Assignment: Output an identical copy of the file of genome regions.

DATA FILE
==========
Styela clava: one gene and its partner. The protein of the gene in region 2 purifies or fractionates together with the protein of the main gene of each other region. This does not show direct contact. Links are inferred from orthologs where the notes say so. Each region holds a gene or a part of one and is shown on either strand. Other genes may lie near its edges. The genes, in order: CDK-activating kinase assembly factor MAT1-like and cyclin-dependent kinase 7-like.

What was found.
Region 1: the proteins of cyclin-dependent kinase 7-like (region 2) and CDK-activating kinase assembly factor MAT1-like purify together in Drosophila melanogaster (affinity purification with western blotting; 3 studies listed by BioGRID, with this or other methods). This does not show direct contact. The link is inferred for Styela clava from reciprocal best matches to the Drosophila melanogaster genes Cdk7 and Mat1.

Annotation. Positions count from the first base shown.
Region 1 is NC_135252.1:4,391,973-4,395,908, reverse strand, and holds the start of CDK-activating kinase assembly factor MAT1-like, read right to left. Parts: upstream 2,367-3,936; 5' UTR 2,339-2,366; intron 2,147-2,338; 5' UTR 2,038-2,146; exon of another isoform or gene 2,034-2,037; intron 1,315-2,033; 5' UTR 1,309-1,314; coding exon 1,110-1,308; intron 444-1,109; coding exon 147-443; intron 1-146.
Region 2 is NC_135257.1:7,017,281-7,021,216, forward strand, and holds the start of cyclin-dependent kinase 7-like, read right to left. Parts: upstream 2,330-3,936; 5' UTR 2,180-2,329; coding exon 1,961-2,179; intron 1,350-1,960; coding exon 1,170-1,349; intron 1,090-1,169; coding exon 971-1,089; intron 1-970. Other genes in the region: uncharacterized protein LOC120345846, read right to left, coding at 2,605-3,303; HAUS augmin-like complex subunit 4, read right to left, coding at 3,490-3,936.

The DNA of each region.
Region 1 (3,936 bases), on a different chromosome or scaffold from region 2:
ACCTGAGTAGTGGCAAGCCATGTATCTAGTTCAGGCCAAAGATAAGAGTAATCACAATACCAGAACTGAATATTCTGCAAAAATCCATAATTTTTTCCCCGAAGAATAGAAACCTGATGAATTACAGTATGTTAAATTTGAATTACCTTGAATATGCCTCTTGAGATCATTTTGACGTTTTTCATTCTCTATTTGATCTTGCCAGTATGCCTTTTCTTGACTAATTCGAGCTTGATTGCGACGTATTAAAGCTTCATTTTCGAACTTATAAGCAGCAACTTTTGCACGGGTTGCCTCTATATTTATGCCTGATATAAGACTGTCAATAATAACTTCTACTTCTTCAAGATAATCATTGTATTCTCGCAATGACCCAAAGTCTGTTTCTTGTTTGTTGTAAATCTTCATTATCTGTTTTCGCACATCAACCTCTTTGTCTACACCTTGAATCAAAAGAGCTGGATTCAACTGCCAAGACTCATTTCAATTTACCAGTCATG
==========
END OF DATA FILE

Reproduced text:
Styela clava: one gene and its partner. The protein of the gene in region 2 purifies or fractionates together with the protein of the main gene of each other region. This does not show direct contact. Links are inferred from orthologs where the notes say so. Each region holds a gene or a part of one and is shown on either strand. Other genes may lie near its edges. The genes, in order: CDK-activating kinase assembly factor MAT1-like and cyclin-dependent kinase 7-like.

What was found.
Region 1: the proteins of cyclin-dependent kinase 7-like (region 2) and CDK-activating kinase assembly factor MAT1-like purify together in Drosophila melanogaster (affinity purification with western blotting; 3 studies listed by BioGRID, with this or other methods). This does not show direct contact. The link is inferred for Styela clava from reciprocal best matches to the Drosophila melanogaster genes Cdk7 and Mat1.

Annotation. Positions count from the first base shown.
Region 1 is NC_135252.1:4,391,973-4,395,908, reverse strand, and holds the start of CDK-activating kinase assembly factor MAT1-like, read right to left. Parts: upstream 2,367-3,936; 5' UTR 2,339-2,366; intron 2,147-2,338; 5' UTR 2,038-2,146; exon of another isoform or gene 2,034-2,037; intron 1,315-2,033; 5' UTR 1,309-1,314; coding exon 1,110-1,308; intron 444-1,109; coding exon 147-443; intron 1-146.
Region 2 is NC_135257.1:7,017,281-7,021,216, forward strand, and holds the start of cyclin-dependent kinase 7-like, read right to left. Parts: upstream 2,330-3,936; 5' UTR 2,180-2,329; coding exon 1,961-2,179; intron 1,350-1,960; coding exon 1,170-1,349; intron 1,090-1,169; coding exon 971-1,089; intron 1-970. Other genes in the region: uncharacterized protein LOC120345846, read right to left, coding at 2,605-3,303; HAUS augmin-like complex subunit 4, read right to left, coding at 3,490-3,936.

The DNA of each region.
Region 1 (3,936 bases), on a different chromosome or scaffold from region 2:
ACCTGAGTAGTGGCAAGCCATGTATCTAGTTCAGGCCAAAGATAAGAGTAATCACAATACCAGAACTGAATATTCTGCAAAAATCCATAATTTTTTCCCCGAAGAATAGAAACCTGATGAATTACAGTATGTTAAATTTGAATTACCTTGAATATGCCTCTTGAGATCATTTTGACGTTTTTCATTCTCTATTTGATCTTGCCAGTATGCCTTTTCTTGACTAATTCGAGCTTGATTGCGACGTATTAAAGCTTCATTTTCGAACTTATAAGCAGCAACTTTTGCACGGGTTGCCTCTATATTTATGCCTGATATAAGACTGTCAATAATAACTTCTACTTCTTCAAGATAATCATTGTATTCTCGCAATGACCCAAAGTCTGTTTCTTGTTTGTTGTAAATCTTCATTATCTGTTTTCGCACATCAACCTCTTTGTCTACACCTTGAATCAAAAGAGCTGGATTCAACTGCCAAGACTCATTTCAATTTACCAGTCATG